Culture Shift.

I found it interesting that both Wayne LaPierre and Chris Cox made zero mention of “America’s sporting heritage” or “A storied tradition of hunting, passed on from generation to generation” when they addressed the NRA-ILA Leadership Forum at the Annual Meeting last month. Instead, they talked about the inherit right of self-protection and need to preserve the Second Amendment as a way to keep Americans safe in an unsafe world.

30 years ago, if you had told gunnies that hunting would take a back seat to concealed carry and “assault weapons”, they’d have laughed in your face, yet today, here we are.

A Shelter In The Time Of Storm.

You would think that if there was a particular type of crime that was up 1000% percent since 2005, it’d get some airplay on the news programs, right?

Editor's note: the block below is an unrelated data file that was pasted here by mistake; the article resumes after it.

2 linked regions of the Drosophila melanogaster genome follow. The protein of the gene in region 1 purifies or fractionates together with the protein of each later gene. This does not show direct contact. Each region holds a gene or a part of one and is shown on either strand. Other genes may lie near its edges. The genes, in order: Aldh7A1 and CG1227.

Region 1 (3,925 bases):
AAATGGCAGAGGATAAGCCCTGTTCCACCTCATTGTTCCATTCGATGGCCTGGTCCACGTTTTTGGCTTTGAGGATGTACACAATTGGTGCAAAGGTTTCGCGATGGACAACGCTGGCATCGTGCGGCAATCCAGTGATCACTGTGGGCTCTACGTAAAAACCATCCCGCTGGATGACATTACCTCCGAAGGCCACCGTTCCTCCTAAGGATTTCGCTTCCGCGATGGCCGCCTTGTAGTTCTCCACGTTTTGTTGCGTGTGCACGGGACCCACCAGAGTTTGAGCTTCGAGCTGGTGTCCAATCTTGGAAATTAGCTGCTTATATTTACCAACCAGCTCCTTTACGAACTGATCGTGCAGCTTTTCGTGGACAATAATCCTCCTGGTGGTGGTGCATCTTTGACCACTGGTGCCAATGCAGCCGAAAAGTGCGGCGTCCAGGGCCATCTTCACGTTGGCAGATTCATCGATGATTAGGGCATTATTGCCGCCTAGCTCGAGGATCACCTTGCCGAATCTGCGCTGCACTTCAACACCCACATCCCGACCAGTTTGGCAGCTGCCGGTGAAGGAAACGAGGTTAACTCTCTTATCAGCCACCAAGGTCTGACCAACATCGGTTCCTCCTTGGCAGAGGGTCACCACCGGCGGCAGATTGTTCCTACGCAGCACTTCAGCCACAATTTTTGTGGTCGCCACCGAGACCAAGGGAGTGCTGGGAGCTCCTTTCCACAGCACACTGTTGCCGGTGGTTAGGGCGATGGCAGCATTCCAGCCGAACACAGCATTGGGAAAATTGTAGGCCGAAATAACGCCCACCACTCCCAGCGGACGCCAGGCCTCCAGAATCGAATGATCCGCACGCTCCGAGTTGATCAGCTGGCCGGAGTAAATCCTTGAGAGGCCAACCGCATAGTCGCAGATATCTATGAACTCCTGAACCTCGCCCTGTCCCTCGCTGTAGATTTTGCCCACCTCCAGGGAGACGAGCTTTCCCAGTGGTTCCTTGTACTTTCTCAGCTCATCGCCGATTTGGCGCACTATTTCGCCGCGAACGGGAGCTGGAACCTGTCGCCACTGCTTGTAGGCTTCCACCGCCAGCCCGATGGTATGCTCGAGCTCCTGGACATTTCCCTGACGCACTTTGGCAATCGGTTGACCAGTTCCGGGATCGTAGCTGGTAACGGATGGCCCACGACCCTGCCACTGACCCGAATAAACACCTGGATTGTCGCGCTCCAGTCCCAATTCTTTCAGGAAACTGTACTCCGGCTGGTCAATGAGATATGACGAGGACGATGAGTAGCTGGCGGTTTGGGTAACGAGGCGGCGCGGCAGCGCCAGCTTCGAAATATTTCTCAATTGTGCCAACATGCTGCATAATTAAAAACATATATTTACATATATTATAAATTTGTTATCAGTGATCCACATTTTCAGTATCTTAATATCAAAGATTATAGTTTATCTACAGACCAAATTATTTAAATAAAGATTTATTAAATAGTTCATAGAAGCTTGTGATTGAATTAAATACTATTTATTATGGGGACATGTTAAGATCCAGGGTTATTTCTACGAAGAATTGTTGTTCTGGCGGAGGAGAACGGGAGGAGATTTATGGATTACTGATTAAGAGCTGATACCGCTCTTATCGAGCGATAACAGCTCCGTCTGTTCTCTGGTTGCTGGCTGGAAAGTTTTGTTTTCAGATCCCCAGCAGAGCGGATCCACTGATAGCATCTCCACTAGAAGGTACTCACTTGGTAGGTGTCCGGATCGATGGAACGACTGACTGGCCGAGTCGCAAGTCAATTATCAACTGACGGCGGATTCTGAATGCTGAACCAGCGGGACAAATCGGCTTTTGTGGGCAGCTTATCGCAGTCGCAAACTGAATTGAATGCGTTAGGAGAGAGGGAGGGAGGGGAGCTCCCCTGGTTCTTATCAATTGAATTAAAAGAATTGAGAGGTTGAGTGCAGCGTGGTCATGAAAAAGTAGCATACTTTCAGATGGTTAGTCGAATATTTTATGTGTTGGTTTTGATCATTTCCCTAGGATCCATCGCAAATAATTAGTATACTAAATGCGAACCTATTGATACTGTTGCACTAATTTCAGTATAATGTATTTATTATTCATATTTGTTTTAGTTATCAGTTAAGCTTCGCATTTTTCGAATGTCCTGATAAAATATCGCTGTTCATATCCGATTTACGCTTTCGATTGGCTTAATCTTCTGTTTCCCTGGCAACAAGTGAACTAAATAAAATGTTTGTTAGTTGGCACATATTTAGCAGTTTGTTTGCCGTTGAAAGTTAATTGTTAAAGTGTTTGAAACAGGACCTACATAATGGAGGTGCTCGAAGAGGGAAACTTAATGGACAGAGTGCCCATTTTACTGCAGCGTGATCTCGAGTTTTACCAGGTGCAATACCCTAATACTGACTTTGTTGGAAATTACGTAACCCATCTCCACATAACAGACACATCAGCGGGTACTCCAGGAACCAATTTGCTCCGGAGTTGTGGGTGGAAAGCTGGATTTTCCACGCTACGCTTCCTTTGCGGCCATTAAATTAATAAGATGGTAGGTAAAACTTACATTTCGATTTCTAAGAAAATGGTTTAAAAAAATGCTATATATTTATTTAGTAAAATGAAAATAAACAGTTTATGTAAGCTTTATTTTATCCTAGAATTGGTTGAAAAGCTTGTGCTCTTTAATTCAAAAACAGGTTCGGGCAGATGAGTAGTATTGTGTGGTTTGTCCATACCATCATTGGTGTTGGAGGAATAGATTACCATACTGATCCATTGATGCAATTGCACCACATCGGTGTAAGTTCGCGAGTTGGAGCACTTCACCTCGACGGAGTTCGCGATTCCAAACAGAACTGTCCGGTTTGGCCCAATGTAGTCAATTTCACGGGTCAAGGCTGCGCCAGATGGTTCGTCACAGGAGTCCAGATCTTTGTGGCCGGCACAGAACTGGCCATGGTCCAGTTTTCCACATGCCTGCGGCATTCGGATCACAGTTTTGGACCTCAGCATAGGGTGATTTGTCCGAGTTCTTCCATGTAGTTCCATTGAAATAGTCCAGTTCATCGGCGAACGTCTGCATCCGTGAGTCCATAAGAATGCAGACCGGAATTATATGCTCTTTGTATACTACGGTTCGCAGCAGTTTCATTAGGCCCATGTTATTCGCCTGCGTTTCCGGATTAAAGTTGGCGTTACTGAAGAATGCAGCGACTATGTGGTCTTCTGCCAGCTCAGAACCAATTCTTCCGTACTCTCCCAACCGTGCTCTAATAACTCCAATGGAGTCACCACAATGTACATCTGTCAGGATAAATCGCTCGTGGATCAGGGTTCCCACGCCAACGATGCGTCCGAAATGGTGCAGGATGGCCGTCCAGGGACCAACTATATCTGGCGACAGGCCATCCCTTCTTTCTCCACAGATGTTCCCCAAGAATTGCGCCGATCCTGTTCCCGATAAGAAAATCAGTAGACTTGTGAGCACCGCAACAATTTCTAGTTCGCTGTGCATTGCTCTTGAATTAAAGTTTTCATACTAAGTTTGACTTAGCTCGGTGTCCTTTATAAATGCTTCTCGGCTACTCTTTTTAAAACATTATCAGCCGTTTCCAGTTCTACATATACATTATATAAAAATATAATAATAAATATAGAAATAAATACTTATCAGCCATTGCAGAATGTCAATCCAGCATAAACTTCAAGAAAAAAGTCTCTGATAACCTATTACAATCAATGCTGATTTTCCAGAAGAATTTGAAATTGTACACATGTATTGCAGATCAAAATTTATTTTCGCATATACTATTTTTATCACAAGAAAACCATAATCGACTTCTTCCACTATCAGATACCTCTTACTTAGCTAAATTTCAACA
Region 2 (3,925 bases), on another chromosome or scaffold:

Well, in the case of attacks inside and out of the sanctuary, that’s not the case.

Lately we’ve seen a large increase in church security teams coming for firearms and tactics training. (I use the word “church” for any house of worship.) This is a good thing. According to one study violence at religious centers has increased over one thousand percent between the years 2005 to 2010.

Let’s face it: A church should (SHOULD!) be a place where people who are wounded emotionally and spiritually find solace and support to overcome their inner demons. This means that people who engage in questionable, if not outfight illegal and stupid things show up on our doorstep, and that means dealing with people who they associate with. I’ve seen it for myself: I was waiting in the narthex before service one Sunday when a rousing knock-down fight started between a woman and her divorced spouse. Both of them attended the church prior to their divorce, and neither was willing to find a new spiritual home now that they were no longer a couple. Fortunately, cooler (and stronger) heads prevailed, and the fight was quickly broken up and taken to a quieter place for the authorities to handle, but that was my wake-up call that bad things can happen inside a house of God.